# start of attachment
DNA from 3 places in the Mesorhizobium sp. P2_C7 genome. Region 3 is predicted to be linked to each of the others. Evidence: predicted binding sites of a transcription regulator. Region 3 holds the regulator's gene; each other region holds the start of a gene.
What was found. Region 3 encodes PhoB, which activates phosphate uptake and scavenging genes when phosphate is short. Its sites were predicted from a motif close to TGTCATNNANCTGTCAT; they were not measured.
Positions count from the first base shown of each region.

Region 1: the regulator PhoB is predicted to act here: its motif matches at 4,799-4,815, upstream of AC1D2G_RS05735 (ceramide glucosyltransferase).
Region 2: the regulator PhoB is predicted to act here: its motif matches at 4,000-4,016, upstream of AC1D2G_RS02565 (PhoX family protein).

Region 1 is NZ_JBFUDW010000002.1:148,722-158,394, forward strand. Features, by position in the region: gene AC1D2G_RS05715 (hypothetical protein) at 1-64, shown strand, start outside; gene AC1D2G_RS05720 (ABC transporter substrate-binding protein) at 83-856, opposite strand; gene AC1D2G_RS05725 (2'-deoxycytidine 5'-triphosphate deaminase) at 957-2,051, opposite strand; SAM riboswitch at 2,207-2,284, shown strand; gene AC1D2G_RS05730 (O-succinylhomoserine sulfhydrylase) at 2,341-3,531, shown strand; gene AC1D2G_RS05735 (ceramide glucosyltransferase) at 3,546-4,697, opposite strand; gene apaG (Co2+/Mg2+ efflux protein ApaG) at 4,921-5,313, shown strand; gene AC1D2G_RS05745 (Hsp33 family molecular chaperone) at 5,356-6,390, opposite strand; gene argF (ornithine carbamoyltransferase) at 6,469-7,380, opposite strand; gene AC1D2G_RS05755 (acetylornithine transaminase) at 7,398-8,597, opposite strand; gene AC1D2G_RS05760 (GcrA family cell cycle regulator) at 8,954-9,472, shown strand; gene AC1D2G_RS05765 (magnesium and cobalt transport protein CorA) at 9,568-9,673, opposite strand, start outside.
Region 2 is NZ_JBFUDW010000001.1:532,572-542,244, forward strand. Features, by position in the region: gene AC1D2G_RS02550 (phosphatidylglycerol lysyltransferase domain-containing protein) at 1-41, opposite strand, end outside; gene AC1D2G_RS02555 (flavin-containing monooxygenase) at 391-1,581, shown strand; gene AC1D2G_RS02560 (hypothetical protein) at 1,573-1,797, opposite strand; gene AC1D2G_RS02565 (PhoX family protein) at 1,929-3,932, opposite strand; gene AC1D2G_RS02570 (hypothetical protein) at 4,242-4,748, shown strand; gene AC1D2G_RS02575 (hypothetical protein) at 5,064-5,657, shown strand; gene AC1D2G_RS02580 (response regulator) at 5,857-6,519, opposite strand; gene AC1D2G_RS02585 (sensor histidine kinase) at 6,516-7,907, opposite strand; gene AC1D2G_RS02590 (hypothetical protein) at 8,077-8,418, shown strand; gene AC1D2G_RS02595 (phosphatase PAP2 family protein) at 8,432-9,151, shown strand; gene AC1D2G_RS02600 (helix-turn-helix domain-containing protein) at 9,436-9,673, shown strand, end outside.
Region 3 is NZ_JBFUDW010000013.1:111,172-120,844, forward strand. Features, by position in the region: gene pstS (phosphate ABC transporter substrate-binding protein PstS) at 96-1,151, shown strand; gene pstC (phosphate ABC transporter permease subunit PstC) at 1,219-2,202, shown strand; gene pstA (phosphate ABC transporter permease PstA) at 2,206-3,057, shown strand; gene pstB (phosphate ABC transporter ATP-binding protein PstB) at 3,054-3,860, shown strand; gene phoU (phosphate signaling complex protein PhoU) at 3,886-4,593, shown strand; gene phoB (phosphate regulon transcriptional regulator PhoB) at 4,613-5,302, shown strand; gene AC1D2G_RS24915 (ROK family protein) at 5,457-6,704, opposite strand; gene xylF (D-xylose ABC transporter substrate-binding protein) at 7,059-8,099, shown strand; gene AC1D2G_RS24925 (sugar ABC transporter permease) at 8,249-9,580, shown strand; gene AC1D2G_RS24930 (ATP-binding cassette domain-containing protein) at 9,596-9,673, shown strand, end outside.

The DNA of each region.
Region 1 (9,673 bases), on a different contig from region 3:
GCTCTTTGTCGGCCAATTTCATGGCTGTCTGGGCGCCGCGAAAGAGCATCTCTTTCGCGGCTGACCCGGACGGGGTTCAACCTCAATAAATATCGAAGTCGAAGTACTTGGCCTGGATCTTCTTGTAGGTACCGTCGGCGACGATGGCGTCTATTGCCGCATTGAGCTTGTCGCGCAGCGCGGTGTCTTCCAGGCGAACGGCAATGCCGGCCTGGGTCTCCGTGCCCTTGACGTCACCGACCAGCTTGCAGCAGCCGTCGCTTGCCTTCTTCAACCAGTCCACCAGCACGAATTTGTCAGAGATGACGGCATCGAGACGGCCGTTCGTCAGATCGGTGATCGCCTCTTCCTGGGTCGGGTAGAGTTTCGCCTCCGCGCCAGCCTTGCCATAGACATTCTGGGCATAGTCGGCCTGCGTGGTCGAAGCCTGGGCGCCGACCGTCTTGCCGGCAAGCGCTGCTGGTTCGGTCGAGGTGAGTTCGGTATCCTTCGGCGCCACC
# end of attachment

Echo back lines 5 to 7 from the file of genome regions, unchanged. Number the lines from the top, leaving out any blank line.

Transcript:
Region 2: the regulator PhoB is predicted to act here: its motif matches at 4,000-4,016, upstream of AC1D2G_RS02565 (PhoX family protein).

Region 1 is NZ_JBFUDW010000002.1:148,722-158,394, forward strand. Features, by position in the region: gene AC1D2G_RS05715 (hypothetical protein) at 1-64, shown strand, start outside; gene AC1D2G_RS05720 (ABC transporter substrate-binding protein) at 83-856, opposite strand; gene AC1D2G_RS05725 (2'-deoxycytidine 5'-triphosphate deaminase) at 957-2,051, opposite strand; SAM riboswitch at 2,207-2,284, shown strand; gene AC1D2G_RS05730 (O-succinylhomoserine sulfhydrylase) at 2,341-3,531, shown strand; gene AC1D2G_RS05735 (ceramide glucosyltransferase) at 3,546-4,697, opposite strand; gene apaG (Co2+/Mg2+ efflux protein ApaG) at 4,921-5,313, shown strand; gene AC1D2G_RS05745 (Hsp33 family molecular chaperone) at 5,356-6,390, opposite strand; gene argF (ornithine carbamoyltransferase) at 6,469-7,380, opposite strand; gene AC1D2G_RS05755 (acetylornithine transaminase) at 7,398-8,597, opposite strand; gene AC1D2G_RS05760 (GcrA family cell cycle regulator) at 8,954-9,472, shown strand; gene AC1D2G_RS05765 (magnesium and cobalt transport protein CorA) at 9,568-9,673, opposite strand, start outside.
Region 2 is NZ_JBFUDW010000001.1:532,572-542,244, forward strand. Features, by position in the region: gene AC1D2G_RS02550 (phosphatidylglycerol lysyltransferase domain-containing protein) at 1-41, opposite strand, end outside; gene AC1D2G_RS02555 (flavin-containing monooxygenase) at 391-1,581, shown strand; gene AC1D2G_RS02560 (hypothetical protein) at 1,573-1,797, opposite strand; gene AC1D2G_RS02565 (PhoX family protein) at 1,929-3,932, opposite strand; gene AC1D2G_RS02570 (hypothetical protein) at 4,242-4,748, shown strand; gene AC1D2G_RS02575 (hypothetical protein) at 5,064-5,657, shown strand; gene AC1D2G_RS02580 (response regulator) at 5,857-6,519, opposite strand; gene AC1D2G_RS02585 (sensor histidine kinase) at 6,516-7,907, opposite strand; gene AC1D2G_RS02590 (hypothetical protein) at 8,077-8,418, shown strand; gene AC1D2G_RS02595 (phosphatase PAP2 family protein) at 8,432-9,151, shown strand; gene AC1D2G_RS02600 (helix-turn-helix domain-containing protein) at 9,436-9,673, shown strand, end outside.